Christopher Ball, an associate professor of economics at Quinnipiac University, said that although the economic news lately has been dire, it is not time to panic – yet.
“Our job numbers look a little better,” said Ball. “I see us sort of standing on the edge (of another recession), whereas we were standing many feet away several weeks ago.”
Ball said that concerns over the federal government’s debt level, similar concerns with the debt level of many European countries, and the partisan gridlock and squabbling by Congress over raising the debt ceiling only exacerbated weakness that were already present in the economy.
“I think we’ve got real problems. I don’t think it is just perception, I think we’ve legitimately slide up to the edge of another recession,” Ball said. “I think the problems are more substantial. If Europe continues to have banking problems, which it looks like it will, and continues to have major growth problems…than those are real dampers on our ability to export over there.”
When asked how a slide back into recession might be avoided, Ball said the federal government and the Federal Reserve had used up all its “normal tools” to correct the economy – stimulus spending, holding interest rates down, and purchasing government bonds – and that the only tool the government had left at its disposal was to “fix the budget problem.”
“We need a substantial and credible budget agreement in terms of solving some of our longer term fiscal problems,” Ball said. “If they fail to do that and just make it a political game on either side of the aisle, I think that uncertainty will just leave us kind of flat.”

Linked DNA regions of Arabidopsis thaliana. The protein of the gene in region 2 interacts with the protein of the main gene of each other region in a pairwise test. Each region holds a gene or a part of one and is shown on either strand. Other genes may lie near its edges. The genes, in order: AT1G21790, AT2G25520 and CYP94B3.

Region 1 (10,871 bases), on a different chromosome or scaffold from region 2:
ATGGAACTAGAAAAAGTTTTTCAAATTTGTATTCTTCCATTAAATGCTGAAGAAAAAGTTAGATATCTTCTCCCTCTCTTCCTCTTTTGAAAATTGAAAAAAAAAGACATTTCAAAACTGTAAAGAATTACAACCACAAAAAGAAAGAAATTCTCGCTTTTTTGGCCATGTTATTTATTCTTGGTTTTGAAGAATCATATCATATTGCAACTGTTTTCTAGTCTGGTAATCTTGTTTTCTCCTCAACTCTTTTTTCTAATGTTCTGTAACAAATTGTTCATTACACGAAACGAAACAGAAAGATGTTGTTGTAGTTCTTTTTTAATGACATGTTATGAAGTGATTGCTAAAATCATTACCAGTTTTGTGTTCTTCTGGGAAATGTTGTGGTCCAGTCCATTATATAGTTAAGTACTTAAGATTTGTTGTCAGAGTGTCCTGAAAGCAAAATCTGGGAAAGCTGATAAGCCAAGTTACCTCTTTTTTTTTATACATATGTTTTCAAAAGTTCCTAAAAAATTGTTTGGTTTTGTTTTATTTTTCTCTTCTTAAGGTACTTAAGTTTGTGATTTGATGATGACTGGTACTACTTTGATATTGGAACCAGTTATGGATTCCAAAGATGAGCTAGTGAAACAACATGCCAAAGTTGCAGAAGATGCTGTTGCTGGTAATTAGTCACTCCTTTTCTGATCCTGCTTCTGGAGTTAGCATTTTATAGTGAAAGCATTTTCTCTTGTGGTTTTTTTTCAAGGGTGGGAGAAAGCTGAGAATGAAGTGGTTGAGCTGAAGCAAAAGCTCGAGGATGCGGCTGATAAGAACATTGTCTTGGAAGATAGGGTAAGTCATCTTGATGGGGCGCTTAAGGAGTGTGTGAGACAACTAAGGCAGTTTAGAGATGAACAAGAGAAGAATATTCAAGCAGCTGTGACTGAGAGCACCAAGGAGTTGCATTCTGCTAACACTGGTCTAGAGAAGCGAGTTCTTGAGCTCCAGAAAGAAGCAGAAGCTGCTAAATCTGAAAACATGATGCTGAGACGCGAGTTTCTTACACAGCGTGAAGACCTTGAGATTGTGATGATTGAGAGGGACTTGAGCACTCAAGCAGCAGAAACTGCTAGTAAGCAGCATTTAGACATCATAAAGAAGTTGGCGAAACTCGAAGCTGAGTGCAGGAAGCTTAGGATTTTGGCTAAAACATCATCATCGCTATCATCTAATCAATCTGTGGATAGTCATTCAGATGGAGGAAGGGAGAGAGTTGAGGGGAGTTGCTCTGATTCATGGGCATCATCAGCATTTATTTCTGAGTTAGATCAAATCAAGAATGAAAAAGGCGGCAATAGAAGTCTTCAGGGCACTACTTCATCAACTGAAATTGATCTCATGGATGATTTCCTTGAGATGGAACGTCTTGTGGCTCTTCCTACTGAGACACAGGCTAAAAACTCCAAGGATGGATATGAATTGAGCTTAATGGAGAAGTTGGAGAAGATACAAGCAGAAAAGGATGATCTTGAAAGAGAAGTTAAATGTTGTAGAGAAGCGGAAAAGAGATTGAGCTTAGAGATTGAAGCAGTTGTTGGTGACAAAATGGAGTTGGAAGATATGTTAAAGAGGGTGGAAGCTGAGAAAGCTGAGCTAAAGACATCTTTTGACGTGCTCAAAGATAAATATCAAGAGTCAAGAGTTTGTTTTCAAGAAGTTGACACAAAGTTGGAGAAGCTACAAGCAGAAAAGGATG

But the economy is not in the tank yet, at least at the local level, according to John T. Lund, chief financial officer of Rockville Bank. Lund said that a lot of the “blame” for the last recession and the economic downturn has fallen on the banks and a tightening of the credit market, and well that may be true for larger international banks, he said that local community banks have been able to avoid the same pitfalls.
“We at the community banking level, if you need to borrow, we're still willing to lend,” Lund said. “…It's a sign that the community banks have made smart business decisions. The large commercial banks have made some bad decisions, but the community banks have avoided it."
Lund also offered another piece of advice – turn off the news.
"At times we want to tell people to turn off the news shows because they create more angst than is really necessary,” he said. “The federal statistics do not always apply to us at the community banking level because we have made good decisions.''
Although there is still plenty of reason to be concerned about the impact of another recession at the community level, according to local officials.
Manchester General Manager Scott Shanley said that Manchester, like a lot of local governments, still has not completely emerged from the recession of 2002, let alone regained any of the ground it lost in the last recession, and is bracing for the affects of the loss of federal stimulus aid at the end of the current year. Another recession on top of it that, he said, could result in additional cuts in state and federal funding, which would be disastrous.
"We never even regained where we were then," Shanley said. "And we’re still continuing to cut back in reaction to the current recession.”
It might not be a silver lining, but Shanley said the economy has been stagnant for so long now that people don’t expect it to get better overnight, and are prepared for the worst.
“I had hoped that by 2012 our economy would be seeing some brighter light, but it’s looking now like it will be 2013 or 2014 before things start to look up,” he said. “I think we’ve been in this recession so long now that I’m beyond the worried stage and beyond the anxiety stage. This is just the way it is.”